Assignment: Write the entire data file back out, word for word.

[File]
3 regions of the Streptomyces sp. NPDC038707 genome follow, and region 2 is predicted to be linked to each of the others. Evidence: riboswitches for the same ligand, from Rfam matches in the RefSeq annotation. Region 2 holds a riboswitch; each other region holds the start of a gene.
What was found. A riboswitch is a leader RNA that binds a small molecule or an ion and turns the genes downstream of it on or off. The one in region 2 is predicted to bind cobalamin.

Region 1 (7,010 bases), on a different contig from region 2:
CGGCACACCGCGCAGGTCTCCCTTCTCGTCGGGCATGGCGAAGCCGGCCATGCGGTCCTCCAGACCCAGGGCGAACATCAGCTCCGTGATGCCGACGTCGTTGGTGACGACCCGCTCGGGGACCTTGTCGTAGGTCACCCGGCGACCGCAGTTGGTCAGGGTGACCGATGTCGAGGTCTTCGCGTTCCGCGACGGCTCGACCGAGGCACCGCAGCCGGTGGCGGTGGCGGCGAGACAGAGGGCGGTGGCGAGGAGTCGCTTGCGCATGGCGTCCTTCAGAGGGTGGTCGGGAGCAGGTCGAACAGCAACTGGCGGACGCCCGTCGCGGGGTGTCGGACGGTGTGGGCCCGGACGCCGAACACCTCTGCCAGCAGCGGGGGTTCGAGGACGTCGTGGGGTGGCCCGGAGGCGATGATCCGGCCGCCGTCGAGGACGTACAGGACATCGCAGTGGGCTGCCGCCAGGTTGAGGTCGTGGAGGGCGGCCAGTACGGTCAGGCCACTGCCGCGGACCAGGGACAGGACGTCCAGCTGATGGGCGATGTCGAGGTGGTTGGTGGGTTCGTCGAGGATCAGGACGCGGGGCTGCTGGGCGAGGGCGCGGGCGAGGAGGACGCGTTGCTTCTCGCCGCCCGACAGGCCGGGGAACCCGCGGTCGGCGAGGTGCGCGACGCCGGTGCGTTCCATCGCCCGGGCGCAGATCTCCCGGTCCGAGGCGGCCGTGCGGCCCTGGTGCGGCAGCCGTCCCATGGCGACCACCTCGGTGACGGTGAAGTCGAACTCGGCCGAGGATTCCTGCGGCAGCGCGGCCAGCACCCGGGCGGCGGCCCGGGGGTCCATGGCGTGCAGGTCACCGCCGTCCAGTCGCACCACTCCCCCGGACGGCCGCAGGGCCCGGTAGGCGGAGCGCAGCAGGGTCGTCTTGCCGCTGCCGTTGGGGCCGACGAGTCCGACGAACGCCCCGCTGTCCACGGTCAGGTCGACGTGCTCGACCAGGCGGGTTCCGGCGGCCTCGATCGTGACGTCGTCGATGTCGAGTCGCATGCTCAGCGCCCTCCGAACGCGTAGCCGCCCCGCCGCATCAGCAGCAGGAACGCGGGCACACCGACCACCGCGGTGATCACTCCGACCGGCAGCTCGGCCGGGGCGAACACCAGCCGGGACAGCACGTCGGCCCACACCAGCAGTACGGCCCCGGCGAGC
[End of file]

3 regions of the Streptomyces sp. NPDC038707 genome follow, and region 2 is predicted to be linked to each of the others. Evidence: riboswitches for the same ligand, from Rfam matches in the RefSeq annotation. Region 2 holds a riboswitch; each other region holds the start of a gene.
What was found. A riboswitch is a leader RNA that binds a small molecule or an ion and turns the genes downstream of it on or off. The one in region 2 is predicted to bind cobalamin.

Region 1 (7,010 bases), on a different contig from region 2:
CGGCACACCGCGCAGGTCTCCCTTCTCGTCGGGCATGGCGAAGCCGGCCATGCGGTCCTCCAGACCCAGGGCGAACATCAGCTCCGTGATGCCGACGTCGTTGGTGACGACCCGCTCGGGGACCTTGTCGTAGGTCACCCGGCGACCGCAGTTGGTCAGGGTGACCGATGTCGAGGTCTTCGCGTTCCGCGACGGCTCGACCGAGGCACCGCAGCCGGTGGCGGTGGCGGCGAGACAGAGGGCGGTGGCGAGGAGTCGCTTGCGCATGGCGTCCTTCAGAGGGTGGTCGGGAGCAGGTCGAACAGCAACTGGCGGACGCCCGTCGCGGGGTGTCGGACGGTGTGGGCCCGGACGCCGAACACCTCTGCCAGCAGCGGGGGTTCGAGGACGTCGTGGGGTGGCCCGGAGGCGATGATCCGGCCGCCGTCGAGGACGTACAGGACATCGCAGTGGGCTGCCGCCAGGTTGAGGTCGTGGAGGGCGGCCAGTACGGTCAGGCCACTGCCGCGGACCAGGGACAGGACGTCCAGCTGATGGGCGATGTCGAGGTGGTTGGTGGGTTCGTCGAGGATCAGGACGCGGGGCTGCTGGGCGAGGGCGCGGGCGAGGAGGACGCGTTGCTTCTCGCCGCCCGACAGGCCGGGGAACCCGCGGTCGGCGAGGTGCGCGACGCCGGTGCGTTCCATCGCCCGGGCGCAGATCTCCCGGTCCGAGGCGGCCGTGCGGCCCTGGTGCGGCAGCCGTCCCATGGCGACCACCTCGGTGACGGTGAAGTCGAACTCGGCCGAGGATTCCTGCGGCAGCGCGGCCAGCACCCGGGCGGCGGCCCGGGGGTCCATGGCGTGCAGGTCACCGCCGTCCAGTCGCACCACTCCCCCGGACGGCCGCAGGGCCCGGTAGGCGGAGCGCAGCAGGGTCGTCTTGCCGCTGCCGTTGGGGCCGACGAGTCCGACGAACGCCCCGCTGTCCACGGTCAGGTCGACGTGCTCGACCAGGCGGGTTCCGGCGGCCTCGATCGTGACGTCGTCGATGTCGAGTCGCATGCTCAGCGCCCTCCGAACGCGTAGCCGCCCCGCCGCATCAGCAGCAGGAACGCGGGCACACCGACCACCGCGGTGATCACTCCGACCGGCAGCTCGGCCGGGGCGAACACCAGCCGGGACAGCACGTCGGCCCACACCAGCAGTACGGCCCCGGCGAGC